You may have heard about AI defeating voice authentication. This research kinda proves it
Proof-of-concept study shows it's possible to bypass high levels of security, sometimes, sorta
The rise of off-the-shelf AI tools that can clone human voices may force developers of voice authentication software to build an extra layer of security to detect whether an audio sample appears to be human or machine-generated.
Voice authentication is commonly used by call centers, banks, government agencies, and so many other orgs. But attacking such systems with AI – typically using machine learning to imitate someone and authenticate as them – has become easier, with researchers now claiming a 99 percent success rate for subverting such security, in the right circumstances.
Those researchers being a pair of computer scientists at the University of Waterloo in Canada, who developed a technique to trick these authentication systems. Their paper, published in the proceedings of the 44th IEEE Symposium on Security and Privacy, describes fudging AI-generated speech recordings to create "adversarial" samples that were highly effective.
These samples, we're told, allowed the academics to bypass the voice authentication checks on the systems they tested.
Voice authentication relies on the fact that everyone's voice is unique, thanks to physical characteristics like the size and shape of the vocal tract and larynx, and social factors like accent.
These authentication systems capture those nuances in voiceprints. Although AI-generated audio can fairly realistically mimic people's voices, AI algorithms have their own distinctive artifacts that analysts can spot artificially created voices. The technique developed by the researchers tries to strip these features away, while preserving the overall sound.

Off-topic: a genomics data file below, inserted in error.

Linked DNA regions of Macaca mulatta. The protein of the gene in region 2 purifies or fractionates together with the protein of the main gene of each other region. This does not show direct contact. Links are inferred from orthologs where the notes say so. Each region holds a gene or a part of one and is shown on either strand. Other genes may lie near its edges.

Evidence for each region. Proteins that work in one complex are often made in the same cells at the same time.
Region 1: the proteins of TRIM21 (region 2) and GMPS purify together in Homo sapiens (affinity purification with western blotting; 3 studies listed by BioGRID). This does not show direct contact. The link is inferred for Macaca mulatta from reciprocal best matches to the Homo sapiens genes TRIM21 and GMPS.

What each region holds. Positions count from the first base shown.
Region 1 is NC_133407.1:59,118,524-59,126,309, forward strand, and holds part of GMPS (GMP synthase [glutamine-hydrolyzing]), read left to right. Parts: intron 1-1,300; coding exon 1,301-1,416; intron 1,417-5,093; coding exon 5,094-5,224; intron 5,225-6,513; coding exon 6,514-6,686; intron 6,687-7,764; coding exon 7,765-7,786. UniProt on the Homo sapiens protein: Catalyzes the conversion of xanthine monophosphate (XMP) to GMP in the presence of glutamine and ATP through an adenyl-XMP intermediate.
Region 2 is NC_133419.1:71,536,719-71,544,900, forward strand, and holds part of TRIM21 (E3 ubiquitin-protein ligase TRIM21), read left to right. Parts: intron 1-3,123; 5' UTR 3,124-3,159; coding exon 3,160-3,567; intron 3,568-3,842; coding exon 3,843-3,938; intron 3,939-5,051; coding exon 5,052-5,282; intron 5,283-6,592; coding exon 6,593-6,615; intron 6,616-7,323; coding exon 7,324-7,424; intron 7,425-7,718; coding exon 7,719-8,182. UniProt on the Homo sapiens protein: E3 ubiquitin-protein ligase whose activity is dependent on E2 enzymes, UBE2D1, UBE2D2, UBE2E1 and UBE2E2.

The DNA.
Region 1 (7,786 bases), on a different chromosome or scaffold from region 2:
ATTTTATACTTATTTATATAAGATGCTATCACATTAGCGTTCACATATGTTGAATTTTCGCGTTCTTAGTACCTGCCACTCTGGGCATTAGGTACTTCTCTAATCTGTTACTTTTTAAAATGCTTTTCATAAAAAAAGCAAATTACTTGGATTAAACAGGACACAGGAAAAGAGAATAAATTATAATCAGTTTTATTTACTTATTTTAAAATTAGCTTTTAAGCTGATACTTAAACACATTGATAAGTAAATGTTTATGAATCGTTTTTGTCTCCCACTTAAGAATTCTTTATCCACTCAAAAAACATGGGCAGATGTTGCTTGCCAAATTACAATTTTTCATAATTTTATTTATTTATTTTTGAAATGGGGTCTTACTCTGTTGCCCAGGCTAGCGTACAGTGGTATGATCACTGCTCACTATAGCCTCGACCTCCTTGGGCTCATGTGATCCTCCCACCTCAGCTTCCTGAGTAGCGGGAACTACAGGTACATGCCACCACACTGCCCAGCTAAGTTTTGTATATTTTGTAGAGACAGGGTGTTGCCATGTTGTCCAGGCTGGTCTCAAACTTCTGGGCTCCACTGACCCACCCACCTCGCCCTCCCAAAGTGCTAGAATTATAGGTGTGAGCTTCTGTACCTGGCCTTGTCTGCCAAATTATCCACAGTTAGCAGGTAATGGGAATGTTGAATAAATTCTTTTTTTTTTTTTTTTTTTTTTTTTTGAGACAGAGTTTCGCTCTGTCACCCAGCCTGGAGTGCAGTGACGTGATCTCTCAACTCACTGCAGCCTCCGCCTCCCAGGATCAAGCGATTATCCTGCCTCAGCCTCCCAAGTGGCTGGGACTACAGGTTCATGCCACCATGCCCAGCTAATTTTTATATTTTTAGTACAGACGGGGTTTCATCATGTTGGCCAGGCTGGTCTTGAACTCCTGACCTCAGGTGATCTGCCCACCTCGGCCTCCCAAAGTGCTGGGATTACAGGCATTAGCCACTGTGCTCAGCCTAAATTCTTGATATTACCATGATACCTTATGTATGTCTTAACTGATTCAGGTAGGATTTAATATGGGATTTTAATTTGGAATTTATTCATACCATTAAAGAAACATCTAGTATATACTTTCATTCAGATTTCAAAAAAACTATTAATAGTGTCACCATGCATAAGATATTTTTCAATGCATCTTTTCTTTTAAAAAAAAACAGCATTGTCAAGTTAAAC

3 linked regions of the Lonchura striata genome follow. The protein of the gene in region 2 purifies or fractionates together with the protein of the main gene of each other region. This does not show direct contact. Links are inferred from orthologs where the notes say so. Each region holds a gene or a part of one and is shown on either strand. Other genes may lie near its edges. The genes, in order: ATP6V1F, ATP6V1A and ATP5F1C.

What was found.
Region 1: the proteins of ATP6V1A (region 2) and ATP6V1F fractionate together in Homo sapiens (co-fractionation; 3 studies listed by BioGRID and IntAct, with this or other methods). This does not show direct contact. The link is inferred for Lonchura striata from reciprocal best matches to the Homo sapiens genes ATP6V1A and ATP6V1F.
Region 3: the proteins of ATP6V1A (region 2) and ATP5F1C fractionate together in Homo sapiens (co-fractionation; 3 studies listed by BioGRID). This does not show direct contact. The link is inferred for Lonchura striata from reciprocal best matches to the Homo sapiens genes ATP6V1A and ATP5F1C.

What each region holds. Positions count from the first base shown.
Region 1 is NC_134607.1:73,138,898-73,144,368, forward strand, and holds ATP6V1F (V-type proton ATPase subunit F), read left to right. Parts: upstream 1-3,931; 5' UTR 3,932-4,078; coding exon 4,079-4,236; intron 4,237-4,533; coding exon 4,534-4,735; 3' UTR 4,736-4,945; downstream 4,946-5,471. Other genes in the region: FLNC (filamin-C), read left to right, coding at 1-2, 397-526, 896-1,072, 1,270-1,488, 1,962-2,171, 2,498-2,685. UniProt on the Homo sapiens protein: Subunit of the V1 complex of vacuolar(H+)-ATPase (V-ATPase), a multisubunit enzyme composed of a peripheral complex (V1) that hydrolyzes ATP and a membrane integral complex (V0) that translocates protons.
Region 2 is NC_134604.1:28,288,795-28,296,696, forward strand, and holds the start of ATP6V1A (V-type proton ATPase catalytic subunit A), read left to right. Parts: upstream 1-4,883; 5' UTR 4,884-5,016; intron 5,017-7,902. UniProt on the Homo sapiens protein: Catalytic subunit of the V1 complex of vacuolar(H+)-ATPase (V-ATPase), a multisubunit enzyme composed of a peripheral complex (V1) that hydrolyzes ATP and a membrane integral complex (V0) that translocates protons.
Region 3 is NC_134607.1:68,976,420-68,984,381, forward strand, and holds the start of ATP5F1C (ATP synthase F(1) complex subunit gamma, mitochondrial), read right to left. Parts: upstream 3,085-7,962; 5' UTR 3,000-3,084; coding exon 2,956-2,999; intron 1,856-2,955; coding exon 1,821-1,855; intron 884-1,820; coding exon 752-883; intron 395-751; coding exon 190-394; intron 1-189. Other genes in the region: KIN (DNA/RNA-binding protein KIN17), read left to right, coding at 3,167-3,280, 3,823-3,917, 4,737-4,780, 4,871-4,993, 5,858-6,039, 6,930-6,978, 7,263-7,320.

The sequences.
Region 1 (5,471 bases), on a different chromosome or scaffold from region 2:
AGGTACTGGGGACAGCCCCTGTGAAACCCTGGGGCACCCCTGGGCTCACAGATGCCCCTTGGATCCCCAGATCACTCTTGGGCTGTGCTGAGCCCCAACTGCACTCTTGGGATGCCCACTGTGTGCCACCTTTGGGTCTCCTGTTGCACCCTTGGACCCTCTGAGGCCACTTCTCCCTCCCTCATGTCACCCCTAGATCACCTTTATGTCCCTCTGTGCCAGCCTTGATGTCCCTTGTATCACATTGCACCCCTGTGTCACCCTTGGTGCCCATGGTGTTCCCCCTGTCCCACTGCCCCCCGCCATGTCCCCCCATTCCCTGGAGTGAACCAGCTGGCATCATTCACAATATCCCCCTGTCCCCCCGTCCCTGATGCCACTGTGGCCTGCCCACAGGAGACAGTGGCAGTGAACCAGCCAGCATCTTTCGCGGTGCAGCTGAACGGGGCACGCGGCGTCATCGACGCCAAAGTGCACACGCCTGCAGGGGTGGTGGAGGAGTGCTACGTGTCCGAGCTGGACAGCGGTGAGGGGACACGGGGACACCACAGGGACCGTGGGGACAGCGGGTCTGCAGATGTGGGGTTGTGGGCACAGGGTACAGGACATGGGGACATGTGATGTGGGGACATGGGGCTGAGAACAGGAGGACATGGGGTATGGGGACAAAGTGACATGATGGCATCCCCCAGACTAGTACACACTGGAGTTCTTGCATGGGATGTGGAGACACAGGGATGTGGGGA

"The idea is to 'engrave' the user's voiceprint into the spoofed sample," the compsci duo Andre Kassis and Urs Hengartner wrote in their paper. "Our adversarial engine attempts to remove machine artifacts that are predominant in these samples."
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The researchers trained their system on samples of 107 speakers' utterances to get a better idea of what makes speech sound human. To test their algorithm, they crafted multiple adversarial samples to fool authentication systems – with a 72 percent success rate. Against some fairly weak systems, they achieved a 99 percent success rate after six attempts.
This doesn't mean voice authentication software is defunct just yet, though. Against Amazon Connect – software provided to cloud contact centers – they achieved only ten percent success in a four-second attack, and 40 percent in less than 30 seconds. And authentication software is improving, too, to defeat these kinds of attempts.
Miscreants hoping to carry out these types of attacks need to have access to their target's voice, and be sufficiently tech-savvy enough to generate their own adversarial audio samples if they're trying to crack a more secure system. A Vice reporter claimed in February he was able to log into his own bank account via AI trained on his voice.
Although the barrier is fairly high, the researchers urged companies developing voice authentication software to keep working and improving.
"The success rates of our attacks are concerning," they wrote, "primarily due to them being attained in the black-box setting and under the assumptions of realistic threat models." The findings "highlight the severe pitfalls of voice authentication systems and stress the need for more reliable mechanisms." ®